Tag Archives: sedition

Delhi Stands With JNU Students and Against the Evil Modi Regime

Because things are the way they are, things will not stay the way they are...”-

Bertholt Brecht

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This afternoon saw an amazing, uplifting show of peaceful, joyful strength by students, young people, teachers, friends in Delhi, in support of JNU, in memory of Rohith Vemula, in solidarity with Kanhaiya, Umar and all the students in JNU who are being so stellar in their principled opposition to this evil, venal Modi regime. Reports of massive protests are coming in from Kolkata, Russia to and elsewhere. Something is changing in the air.
It was a perfect spring afternoon, overcast like our times, but breezy like our morale. There must have been at least 15,000 people on the march today. We met old and long lost friends and made new ones.

The gathering was totally peaceful. Young  women and men, student profits from JNU in the eighties, grey haired, felt young again as their student held aloft flowers, flags, signs and homemade banners. Everyone looked their best, as if they had come to a massive street party.

It was so infectious, the mood this afternoon, such a contrast to the vile bad temper of the men who attacked Kanhaiya and his supporters two days in a row at the Patiala House Courts two days in a row that the difference between two entirely different visions of politics was palpable on your skin. The contrast sent a clear message to all our senses.

The RSS-ABVP-BJP brand of politics is diseased. It’s on its last legs and that is why it is so desperate. It cannot perform, it has no ideas, it is morally and culturally bankrupt.

Universities are in crisis and all that the bad TV actress who makes a joke of her ministry (HRS) every day can think of today while thousands March against her and her boss is about sticking giant flagpoles into the ground and stitching gigantic silk shrouds for her  government and her party.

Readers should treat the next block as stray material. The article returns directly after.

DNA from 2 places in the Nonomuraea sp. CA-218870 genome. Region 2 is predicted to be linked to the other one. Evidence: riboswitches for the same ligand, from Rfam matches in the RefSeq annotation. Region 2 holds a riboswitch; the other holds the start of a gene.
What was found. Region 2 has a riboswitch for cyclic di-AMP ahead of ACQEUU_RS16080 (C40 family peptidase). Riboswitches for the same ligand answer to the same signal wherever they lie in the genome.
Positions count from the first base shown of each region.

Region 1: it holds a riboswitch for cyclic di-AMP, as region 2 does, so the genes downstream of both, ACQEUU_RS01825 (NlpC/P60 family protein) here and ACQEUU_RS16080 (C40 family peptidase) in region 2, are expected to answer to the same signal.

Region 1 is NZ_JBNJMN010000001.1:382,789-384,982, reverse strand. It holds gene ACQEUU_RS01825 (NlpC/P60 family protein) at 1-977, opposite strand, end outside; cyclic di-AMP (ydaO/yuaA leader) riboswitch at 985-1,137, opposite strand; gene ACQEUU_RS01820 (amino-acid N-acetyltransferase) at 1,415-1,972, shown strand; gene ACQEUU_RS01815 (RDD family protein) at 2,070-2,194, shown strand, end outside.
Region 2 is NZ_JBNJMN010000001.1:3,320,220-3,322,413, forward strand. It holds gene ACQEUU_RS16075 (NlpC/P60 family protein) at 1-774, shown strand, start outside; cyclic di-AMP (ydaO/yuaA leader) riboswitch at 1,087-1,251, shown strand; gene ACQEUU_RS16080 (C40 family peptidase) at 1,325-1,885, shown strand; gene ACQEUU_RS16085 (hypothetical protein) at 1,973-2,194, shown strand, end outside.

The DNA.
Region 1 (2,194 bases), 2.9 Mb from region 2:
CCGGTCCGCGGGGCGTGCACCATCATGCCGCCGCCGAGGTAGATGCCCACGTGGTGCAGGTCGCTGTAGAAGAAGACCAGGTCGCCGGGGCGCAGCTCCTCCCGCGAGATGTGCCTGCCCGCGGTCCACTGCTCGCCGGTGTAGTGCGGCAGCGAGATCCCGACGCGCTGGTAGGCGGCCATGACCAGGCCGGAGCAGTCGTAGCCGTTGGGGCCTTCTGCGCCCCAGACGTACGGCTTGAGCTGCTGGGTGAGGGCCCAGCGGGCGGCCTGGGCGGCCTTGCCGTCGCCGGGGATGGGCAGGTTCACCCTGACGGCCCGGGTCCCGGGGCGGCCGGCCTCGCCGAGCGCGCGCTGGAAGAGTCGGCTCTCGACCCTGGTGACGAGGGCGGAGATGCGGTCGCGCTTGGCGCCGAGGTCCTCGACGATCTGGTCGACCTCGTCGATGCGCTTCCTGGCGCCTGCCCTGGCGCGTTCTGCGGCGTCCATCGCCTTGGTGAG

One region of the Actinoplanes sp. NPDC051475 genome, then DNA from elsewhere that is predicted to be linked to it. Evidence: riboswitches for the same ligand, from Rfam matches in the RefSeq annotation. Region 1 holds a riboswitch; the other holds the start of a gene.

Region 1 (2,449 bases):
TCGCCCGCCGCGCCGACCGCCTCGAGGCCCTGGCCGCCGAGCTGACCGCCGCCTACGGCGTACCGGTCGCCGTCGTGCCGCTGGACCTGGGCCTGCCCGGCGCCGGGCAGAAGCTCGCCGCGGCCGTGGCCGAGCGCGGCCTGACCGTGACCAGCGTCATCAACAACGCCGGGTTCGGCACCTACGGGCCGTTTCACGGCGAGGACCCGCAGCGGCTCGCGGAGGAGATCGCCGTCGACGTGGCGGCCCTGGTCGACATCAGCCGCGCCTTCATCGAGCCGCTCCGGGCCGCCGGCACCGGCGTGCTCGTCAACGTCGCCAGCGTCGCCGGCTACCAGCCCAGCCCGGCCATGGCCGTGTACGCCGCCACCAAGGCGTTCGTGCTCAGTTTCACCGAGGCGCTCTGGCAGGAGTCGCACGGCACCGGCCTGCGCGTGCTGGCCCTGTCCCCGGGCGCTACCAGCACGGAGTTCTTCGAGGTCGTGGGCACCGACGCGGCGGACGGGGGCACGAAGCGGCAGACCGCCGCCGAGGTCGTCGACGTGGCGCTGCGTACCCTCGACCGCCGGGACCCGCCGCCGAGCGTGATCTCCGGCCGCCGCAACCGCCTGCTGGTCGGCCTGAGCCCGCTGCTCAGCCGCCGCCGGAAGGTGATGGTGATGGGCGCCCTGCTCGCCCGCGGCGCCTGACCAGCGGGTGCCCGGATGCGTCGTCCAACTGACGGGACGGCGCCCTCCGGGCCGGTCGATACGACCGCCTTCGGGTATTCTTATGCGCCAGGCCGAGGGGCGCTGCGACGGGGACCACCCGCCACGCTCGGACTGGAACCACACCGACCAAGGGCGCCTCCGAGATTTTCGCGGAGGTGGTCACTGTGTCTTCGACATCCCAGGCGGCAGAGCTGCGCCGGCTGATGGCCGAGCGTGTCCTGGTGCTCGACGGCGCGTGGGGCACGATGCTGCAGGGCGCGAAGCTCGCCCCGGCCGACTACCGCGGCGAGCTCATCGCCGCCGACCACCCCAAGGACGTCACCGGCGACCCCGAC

Modi, Rajnath and Manusmriti Irani should quake in fear. Their time is up.

Very proud of JNU students and the people of Delhi today.

#StandwithJNU #StandwithKanhaiya

#StandwithUmar

#Standwithallstudents

#NowitchHuntofStudents

#NoDissentNoCOUNTRY #StandWithJNU

As the People’s Republic of Delhi dances to freedom’s song, people from around the world liberate banned speech. Bol Ke Labh Azad Hain Tere!

Divya Cherian, (JNU 2008) Rutgers University

 

Dora Zhang and Damon Young, University of California, Berkeley

 

Greta LaFleur, Yale University

A full text of Kanhaiya Kumar’s speech and a video is available here:http://kafila.org/2016/02/15/jnusu-president-kanhaiya-kumars-speech-before-being-arrested/

A complete English Translation may be accessed here: http://www.telegraphindia.com/1160216/jsp/frontpage/story_69576.jsp#.VsMg17R97GL

As The People’s Republic of New Delhi Marches in the Free Air Students of Berkeley #StandWithJNU

As the people of Delhi march, sing, run and dance to freedom’s call, as they cock a snook at the shackles of nationalism, casteism and authoritarian stupidity, a gift of love from afar. Look at them standing in the free air! Look at them standing around a piece of earth unbound from the myopia of nationalism!

BerkeleyStudents

“This soil and the air space extending above it shall not be a part of any nation and shall not be subject to any entity’s jurisdiction,”
 At the memorial to the 1964 Free Speech Movement on the campus of University of California, Berkeley, students and faculty stand in love and solidarity with JNU. #standwithJNU